All You Wanted to Know About Solar Panels
You may have seen advertisements for solar energy incentive programs in Michigan. There are quite a few of them.
The newest ads for this year promise a no-initial-cost installation. You can claim your solar panel installation as a federal tax credit. Presumably, many more of Michigan’s residents are thinking about adding solar panels to cut down on energy bills and as a way to ensure power “off-grid.”
The Way Solar Panels Work
Solar panels use a technology called photovoltaics – turning light into electricity. To do this, solar panels use individual photovoltaic cells made of silicon and an electric field.
Silicon absorbs light energy very quickly in the form of electrons, and then the electric field directs them into an electric current. The current can be used right away, be directed into the utility grid, or stored in batteries.
Silicon is naturally shiny, so it must be dulled to keep it from reflecting sunlight. It also has to be prodded into releasing the electrons into the current.
Many variables, such as exposure time, cleaning, and maintenance, make solar energy a more complicated form to rely on as your primary source of power.
How and Where to Install Solar Panels
Do solar panels even make sense in Michigan?
This has to be one of the first questions from anyone thinking to install them, because if you live here, you know Michigan has many cloudy days per year. Sometimes, we don’t see the sun for weeks!
Generally, you want to install your panels on your rooftop. However, it doesn’t always work best that way.
If you have a shaded roof, find another spot on your garage or in your yard where sunlight is plentiful, and the panels can point in a southerly direction.
Incline, direction, and shade all impact and can reduce the effectiveness of your solar panels and make it take longer for you to pay them off. In an open field, solar panels can be installed in their most useful arrangement and direction. However, most people don’t have access to an open field.
Not all existing rooflines will work with solar panels. However, if you are having a house built, you can capitalize on it. Make your new roof design work the best it possibly can for solar panels now.
Alternately, you can explore the option of rebuilding and replacing your existing roof to be more solar-friendly. The initial investment could make it faster to pay off the work, while you get the benefits of solar energy for many years to come.
Benefits of Solar Energy
Did you know that generated electricity is either used or wasted? A lack of reliable battery storage means that your local electric company is playing an elaborate guessing game about how much its customers will use on a given day.
If the power demand exceeds what is being generated, massive power outages occur. To counteract that, the company will create more than is needed on any given day. However, there are always outages in different areas unconnected to storms or excess demand.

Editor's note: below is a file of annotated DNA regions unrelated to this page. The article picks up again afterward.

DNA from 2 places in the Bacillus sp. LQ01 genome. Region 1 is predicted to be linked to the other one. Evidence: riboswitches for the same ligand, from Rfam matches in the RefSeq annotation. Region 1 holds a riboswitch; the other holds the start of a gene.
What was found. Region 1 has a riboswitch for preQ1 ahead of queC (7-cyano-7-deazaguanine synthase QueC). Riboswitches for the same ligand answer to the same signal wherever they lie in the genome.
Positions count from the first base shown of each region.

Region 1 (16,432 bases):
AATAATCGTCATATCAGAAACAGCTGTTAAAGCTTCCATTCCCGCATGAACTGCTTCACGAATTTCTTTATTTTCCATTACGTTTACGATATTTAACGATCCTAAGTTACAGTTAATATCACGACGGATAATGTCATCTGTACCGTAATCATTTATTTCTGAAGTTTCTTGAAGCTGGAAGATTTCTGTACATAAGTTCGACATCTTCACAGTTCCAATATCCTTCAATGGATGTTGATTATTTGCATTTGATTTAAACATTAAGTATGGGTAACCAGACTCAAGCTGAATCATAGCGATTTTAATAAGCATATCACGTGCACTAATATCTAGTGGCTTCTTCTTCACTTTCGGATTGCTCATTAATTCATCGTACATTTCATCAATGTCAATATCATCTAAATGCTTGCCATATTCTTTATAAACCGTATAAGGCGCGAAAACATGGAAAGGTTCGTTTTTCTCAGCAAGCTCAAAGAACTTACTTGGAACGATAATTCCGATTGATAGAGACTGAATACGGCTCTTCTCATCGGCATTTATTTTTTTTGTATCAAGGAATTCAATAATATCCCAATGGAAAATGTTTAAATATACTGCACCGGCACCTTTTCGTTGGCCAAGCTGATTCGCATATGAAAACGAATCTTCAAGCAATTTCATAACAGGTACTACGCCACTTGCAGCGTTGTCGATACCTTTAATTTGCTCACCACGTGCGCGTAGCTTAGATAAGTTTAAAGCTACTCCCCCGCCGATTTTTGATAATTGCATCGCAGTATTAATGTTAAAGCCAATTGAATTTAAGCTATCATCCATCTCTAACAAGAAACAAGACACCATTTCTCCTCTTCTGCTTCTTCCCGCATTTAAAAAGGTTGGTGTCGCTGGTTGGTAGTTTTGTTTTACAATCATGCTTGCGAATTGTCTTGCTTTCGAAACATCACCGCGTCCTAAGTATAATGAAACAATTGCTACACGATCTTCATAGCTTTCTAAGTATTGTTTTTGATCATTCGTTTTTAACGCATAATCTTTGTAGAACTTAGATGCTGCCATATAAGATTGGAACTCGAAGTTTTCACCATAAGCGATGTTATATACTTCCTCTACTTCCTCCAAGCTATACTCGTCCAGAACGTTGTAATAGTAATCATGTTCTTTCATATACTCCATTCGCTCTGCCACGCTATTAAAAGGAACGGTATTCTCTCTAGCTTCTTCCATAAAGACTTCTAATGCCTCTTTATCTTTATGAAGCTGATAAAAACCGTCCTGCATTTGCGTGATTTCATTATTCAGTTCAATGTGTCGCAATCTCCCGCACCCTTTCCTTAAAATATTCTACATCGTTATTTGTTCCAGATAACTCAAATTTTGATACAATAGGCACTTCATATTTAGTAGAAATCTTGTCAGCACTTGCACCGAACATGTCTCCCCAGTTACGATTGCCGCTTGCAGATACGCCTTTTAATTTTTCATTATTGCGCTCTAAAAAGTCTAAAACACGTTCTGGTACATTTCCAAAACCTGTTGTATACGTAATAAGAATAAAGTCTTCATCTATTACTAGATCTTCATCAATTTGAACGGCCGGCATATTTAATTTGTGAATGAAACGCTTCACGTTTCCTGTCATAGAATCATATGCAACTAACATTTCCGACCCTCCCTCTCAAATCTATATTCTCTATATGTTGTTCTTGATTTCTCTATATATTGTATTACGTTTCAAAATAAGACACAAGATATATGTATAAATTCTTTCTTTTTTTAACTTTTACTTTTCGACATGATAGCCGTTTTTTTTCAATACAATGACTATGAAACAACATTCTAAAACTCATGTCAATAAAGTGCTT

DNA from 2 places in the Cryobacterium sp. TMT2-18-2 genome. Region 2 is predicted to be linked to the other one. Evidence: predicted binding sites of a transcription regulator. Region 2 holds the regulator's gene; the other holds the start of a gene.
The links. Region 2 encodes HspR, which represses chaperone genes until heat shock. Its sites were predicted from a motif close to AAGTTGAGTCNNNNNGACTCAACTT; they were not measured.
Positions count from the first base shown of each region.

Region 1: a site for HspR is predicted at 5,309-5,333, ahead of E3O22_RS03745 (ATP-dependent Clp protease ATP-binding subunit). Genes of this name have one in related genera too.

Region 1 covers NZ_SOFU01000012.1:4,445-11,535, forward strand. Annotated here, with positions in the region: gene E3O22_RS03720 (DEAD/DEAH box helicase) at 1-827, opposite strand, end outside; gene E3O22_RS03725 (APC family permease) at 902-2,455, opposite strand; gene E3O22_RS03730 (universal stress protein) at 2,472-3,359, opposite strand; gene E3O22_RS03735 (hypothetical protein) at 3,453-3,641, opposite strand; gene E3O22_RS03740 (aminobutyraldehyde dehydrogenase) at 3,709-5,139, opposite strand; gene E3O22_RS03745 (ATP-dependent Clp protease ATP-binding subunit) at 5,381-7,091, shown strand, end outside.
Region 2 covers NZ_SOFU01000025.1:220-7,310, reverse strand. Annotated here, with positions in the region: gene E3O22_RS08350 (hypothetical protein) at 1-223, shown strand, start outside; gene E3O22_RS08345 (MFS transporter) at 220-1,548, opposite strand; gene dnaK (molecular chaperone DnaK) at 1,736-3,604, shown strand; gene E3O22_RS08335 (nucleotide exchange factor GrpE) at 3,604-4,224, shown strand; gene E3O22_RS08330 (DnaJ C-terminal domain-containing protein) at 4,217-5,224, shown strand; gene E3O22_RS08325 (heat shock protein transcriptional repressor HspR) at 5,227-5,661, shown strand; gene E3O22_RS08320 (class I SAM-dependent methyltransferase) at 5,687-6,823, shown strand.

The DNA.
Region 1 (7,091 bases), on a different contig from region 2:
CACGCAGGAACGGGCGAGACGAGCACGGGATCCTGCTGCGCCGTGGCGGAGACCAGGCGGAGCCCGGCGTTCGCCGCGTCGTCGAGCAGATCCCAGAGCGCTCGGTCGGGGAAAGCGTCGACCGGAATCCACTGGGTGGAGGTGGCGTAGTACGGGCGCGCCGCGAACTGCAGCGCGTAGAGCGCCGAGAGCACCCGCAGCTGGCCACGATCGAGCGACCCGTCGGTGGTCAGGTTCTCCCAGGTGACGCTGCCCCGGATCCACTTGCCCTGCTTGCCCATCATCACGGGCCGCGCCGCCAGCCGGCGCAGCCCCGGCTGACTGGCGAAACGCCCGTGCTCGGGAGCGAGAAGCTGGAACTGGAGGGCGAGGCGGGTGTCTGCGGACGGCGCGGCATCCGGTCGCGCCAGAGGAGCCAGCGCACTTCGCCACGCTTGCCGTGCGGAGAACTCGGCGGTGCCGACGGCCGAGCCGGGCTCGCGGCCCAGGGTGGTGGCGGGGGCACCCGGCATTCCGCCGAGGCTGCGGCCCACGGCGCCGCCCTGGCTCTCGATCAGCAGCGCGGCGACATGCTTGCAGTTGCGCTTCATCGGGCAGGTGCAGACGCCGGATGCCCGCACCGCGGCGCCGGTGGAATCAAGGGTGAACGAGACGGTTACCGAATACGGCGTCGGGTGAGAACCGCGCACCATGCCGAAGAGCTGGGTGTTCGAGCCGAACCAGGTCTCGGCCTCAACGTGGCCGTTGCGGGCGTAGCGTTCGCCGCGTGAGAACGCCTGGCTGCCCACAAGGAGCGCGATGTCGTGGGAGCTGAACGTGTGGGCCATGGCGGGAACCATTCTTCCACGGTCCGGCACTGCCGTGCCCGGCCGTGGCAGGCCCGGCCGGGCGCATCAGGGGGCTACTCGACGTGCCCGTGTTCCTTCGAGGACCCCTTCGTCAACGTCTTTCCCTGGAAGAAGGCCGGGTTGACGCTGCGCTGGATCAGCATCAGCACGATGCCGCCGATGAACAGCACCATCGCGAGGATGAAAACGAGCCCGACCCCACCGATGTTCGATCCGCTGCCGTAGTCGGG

Even if you live in a cloudy state like Michigan, solar energy can make sense for you. One way it makes sense is if you connect your solar powers to the utility grid and also store some in battery form.
By doing this, you can actually make your power meter run backward by feeding energy into the grid. The electricity company will pay you back for the power your panels supplied in credits on your next bill.
On sunny days, your solar panels will generate much more energy than you need. You can store some of the extra in battery form. However, most of it will be lost if you try to live completely using only the energy you generate. Then, on rainy days, you will have limited or no power.
Can You Switch Back and Forth Between the Grid and Solar?
The answer is yes. You can get an additional switch installed that will make your system go around the grid when you need it. If your solar panels are connected to the grid only, the utility company has to have a safety shutdown in case of outages.
For the safety of their workers, they can’t run the risk of electricity going back up an otherwise dead line from customers’ solar panels while they are trying to fix an outage.
So, your access to your own panels will be gone as well right when you need them! The additional switch, while adding more cost upfront, makes it possible to use your own power when the grid power is out.
Bringing it Home
Between connection to the grid, battery power, and the ability to get around the grid, solar panels could pay you back before you know it if you have them installed right and maintain them.
Is your home located in Southeast Michigan? Do you have any questions about your roof’s ability to support solar panels? Or making modifications to make them more productive? Please call! We’re always glad to be of service.